Have you ever seen someone pour paint or oil down the drain in the street, or maybe flick a cigarette butt through the grate? Acts like this may seem harmless but they can have a devastating impact on our rivers and seas and can even harm wildlife. At a time when people are looking ahead to spring and thinking about having a bit of a clear out, it’s important to recogni..
The sea defence works are finished and the brilliant new promenade between Rossall beach and Fleetwood is open. This calls for a new beach clean group to be set up! LOVEmyBEACH is supporting Wyre Council and the local community, who want to ensure people can enjoy this wonderful stretch of coastline throughout the year. Everyone is welcome to join and this will be a brillian..
2019 is here! January is always a time for reflection, recovery (excessive mince pies, anyone?) and resolutions. Whether you're trying to get fit, spend more time out doors or look for opportunities to spend time together with your family, coming along to a beach clean is the perfect opportunity. With the average event lasting 1.5-2 hours, there's plenty of time to make a de..
We all love a proper Christmas dinner with turkey, roast potatoes and all the trimmings! But did you know that you can help our coastline from the comfort of your kitchen this festive season? We're asking everyone to do their bit to keep the beaches clean this Christmas by binning their used cooking fats and oil rather than pouring them down the sink. If you pour leftove..
Meet our new Fylde LOVEmyBEACH Officer Emily! With Emma moving on to pastures new, Emily is very excited to join the team as she has grown up on the Fylde coast and has been a regular volunteer on our beach cleans for the last few years. She learnt to scuba dive in the beautiful waters of Thailand and has been completely in love with the ocean ever since! She was lucky ..
The Environment Agency monitors bathing waters – stretches of sea or lake where many people swim and paddle – to assess whether they meet the strict standards of the European Bathing Water Directive. The standards are set to protect public health and the environment from pollution.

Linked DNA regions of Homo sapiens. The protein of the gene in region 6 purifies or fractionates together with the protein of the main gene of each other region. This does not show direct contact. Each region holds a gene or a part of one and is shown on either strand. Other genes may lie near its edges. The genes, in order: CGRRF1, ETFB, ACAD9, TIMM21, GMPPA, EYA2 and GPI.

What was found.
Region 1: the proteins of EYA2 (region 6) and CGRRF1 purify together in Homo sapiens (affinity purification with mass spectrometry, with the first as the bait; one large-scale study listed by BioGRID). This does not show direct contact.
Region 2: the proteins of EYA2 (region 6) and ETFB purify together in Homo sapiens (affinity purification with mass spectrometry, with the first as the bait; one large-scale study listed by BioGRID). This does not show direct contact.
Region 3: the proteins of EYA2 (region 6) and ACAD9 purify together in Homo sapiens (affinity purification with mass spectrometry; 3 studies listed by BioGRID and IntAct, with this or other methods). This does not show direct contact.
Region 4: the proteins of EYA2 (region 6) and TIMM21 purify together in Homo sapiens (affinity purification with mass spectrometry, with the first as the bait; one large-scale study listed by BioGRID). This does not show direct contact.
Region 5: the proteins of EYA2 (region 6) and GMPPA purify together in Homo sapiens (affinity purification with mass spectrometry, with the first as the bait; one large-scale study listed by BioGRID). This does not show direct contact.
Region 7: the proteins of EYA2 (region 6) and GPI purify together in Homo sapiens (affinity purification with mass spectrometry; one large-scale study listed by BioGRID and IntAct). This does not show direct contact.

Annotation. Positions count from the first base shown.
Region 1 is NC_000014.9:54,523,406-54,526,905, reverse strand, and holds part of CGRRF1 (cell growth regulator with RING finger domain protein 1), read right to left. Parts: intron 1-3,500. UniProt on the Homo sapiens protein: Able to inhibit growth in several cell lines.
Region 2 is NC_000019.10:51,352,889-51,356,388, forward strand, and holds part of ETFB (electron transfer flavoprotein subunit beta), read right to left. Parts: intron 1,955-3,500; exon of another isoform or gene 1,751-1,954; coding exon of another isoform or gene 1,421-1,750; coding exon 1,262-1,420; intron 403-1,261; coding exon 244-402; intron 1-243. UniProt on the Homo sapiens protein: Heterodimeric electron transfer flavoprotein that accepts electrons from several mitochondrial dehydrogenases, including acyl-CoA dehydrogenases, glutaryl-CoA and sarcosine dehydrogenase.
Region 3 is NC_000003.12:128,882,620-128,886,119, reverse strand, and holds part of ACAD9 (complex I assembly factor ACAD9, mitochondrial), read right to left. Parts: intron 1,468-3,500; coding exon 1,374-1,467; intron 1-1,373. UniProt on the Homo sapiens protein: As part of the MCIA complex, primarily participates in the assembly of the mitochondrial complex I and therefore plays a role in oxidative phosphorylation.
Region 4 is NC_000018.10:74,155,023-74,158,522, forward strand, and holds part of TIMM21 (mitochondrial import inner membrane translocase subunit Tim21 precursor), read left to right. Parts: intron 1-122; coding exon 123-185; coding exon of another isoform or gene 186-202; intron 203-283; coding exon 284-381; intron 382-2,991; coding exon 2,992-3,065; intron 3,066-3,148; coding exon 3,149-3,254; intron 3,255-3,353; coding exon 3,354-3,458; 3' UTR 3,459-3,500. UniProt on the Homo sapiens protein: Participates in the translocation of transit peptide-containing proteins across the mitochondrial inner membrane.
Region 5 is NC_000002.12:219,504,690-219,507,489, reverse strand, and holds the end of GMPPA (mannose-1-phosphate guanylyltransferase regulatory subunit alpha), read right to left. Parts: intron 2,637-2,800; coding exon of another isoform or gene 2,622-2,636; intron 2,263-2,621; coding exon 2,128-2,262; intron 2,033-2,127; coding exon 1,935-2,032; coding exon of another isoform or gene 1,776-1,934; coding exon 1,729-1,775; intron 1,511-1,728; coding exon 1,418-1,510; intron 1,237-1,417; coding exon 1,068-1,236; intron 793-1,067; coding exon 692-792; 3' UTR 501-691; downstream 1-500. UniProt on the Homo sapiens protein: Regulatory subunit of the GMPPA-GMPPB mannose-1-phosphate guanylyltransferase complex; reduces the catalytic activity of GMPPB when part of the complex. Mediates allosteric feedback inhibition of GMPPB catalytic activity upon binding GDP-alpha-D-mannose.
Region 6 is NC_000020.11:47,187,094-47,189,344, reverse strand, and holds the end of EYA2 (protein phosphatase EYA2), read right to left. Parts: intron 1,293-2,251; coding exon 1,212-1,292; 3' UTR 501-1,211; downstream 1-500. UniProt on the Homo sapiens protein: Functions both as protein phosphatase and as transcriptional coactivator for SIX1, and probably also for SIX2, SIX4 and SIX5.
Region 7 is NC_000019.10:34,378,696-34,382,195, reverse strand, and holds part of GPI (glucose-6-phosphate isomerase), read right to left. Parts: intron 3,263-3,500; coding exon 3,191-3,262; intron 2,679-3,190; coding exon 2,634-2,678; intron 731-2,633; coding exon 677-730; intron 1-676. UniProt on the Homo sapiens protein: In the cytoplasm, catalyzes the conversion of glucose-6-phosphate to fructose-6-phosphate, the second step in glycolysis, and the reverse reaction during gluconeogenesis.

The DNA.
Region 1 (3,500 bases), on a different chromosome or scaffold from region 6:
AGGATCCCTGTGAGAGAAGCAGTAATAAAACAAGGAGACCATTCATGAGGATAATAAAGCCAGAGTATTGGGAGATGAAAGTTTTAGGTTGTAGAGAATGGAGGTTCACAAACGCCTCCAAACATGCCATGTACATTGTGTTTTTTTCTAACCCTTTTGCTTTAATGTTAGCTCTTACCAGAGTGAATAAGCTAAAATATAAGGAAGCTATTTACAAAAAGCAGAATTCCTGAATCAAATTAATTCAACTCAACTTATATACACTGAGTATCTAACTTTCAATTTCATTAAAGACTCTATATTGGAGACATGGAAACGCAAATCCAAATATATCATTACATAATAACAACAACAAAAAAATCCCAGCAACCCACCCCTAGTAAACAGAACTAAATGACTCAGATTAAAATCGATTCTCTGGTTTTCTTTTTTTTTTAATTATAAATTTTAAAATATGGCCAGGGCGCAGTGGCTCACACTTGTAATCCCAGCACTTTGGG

The Environment Agency takes 20 water samples at each bathing water between May and September each year and post the information online: http://environment.data.gov.uk/bwq/profiles/
The samples are tested for certain types of bacteria: escherichia coli (E.coli) and intestinal enterococci, which are not directly harmful but indicate the presence of pollution. The bacteria are found in the intestines of animals and humans and pass through the body in poo. High levels of bacteria = poor water quality.
However, the water may be cleaner on the actual day you visit the beach, as the quality can change, particularly after heavy rain washes pollution into rivers and the sea. Look out for daily forecasts at some beaches.
Each beach is also given an annual classification. From 2015 this is based on sample results over the previous four years, e.g. 2015 results use data from 2012, 2013, 2014 and 2015. 2016 results use data from 2013 to 2016 and so on. The classifications are:
The standard is the highest, cleanest class
Generally good water quality
The water meets the minimum standards
Bathing is not advised at this beach as water quality has not met sufficient standards
If a bathing water is classed as Poor, you are advised not to bathe because samples taken over the previous four years have been affected by pollution. This does not mean the beach is closed – you can still enjoy everything the beach has to offer.
If a water sample has high levels of bacteria, analysis is done to estimate* the sources of pollution and work is planned in the area to improve water quality. When this work is significant and is expected to help improve bathing water quality, the four years of data for the annual classification starts from the time the work is completed and sample data from before the work are not included. This is called step change.
*Estimates are based on computer modelling, DNA analysis, and knowledge of the local area. The estimates can never be perfect because pollution to bathing waters changes from day to day depending on the season, the tides and the weather.